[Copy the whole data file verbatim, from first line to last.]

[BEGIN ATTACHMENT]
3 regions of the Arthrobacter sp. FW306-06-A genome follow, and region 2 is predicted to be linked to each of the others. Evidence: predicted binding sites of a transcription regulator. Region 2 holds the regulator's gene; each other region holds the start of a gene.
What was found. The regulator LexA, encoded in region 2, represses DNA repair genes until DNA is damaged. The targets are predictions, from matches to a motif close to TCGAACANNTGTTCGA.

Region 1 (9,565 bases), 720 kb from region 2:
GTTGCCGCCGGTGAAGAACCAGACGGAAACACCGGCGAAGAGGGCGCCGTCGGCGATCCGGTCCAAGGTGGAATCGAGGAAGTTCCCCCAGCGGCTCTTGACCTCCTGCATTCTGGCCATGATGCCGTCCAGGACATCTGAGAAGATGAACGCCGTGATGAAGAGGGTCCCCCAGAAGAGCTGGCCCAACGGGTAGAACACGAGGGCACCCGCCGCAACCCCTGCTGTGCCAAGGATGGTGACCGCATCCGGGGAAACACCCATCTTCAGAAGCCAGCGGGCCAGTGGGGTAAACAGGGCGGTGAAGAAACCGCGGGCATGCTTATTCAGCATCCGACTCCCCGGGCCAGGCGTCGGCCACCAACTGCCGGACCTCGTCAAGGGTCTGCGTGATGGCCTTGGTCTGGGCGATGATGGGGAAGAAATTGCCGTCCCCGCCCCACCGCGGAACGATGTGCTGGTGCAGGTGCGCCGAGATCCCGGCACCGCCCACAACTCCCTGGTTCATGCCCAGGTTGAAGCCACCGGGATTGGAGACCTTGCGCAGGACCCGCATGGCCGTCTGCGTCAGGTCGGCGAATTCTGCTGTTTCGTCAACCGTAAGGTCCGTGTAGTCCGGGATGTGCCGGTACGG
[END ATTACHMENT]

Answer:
3 regions of the Arthrobacter sp. FW306-06-A genome follow, and region 2 is predicted to be linked to each of the others. Evidence: predicted binding sites of a transcription regulator. Region 2 holds the regulator's gene; each other region holds the start of a gene.
What was found. The regulator LexA, encoded in region 2, represses DNA repair genes until DNA is damaged. The targets are predictions, from matches to a motif close to TCGAACANNTGTTCGA.

Region 1 (9,565 bases), 720 kb from region 2:
GTTGCCGCCGGTGAAGAACCAGACGGAAACACCGGCGAAGAGGGCGCCGTCGGCGATCCGGTCCAAGGTGGAATCGAGGAAGTTCCCCCAGCGGCTCTTGACCTCCTGCATTCTGGCCATGATGCCGTCCAGGACATCTGAGAAGATGAACGCCGTGATGAAGAGGGTCCCCCAGAAGAGCTGGCCCAACGGGTAGAACACGAGGGCACCCGCCGCAACCCCTGCTGTGCCAAGGATGGTGACCGCATCCGGGGAAACACCCATCTTCAGAAGCCAGCGGGCCAGTGGGGTAAACAGGGCGGTGAAGAAACCGCGGGCATGCTTATTCAGCATCCGACTCCCCGGGCCAGGCGTCGGCCACCAACTGCCGGACCTCGTCAAGGGTCTGCGTGATGGCCTTGGTCTGGGCGATGATGGGGAAGAAATTGCCGTCCCCGCCCCACCGCGGAACGATGTGCTGGTGCAGGTGCGCCGAGATCCCGGCACCGCCCACAACTCCCTGGTTCATGCCCAGGTTGAAGCCACCGGGATTGGAGACCTTGCGCAGGACCCGCATGGCCGTCTGCGTCAGGTCGGCGAATTCTGCTGTTTCGTCAACCGTAAGGTCCGTGTAGTCCGGGATGTGCCGGTACGG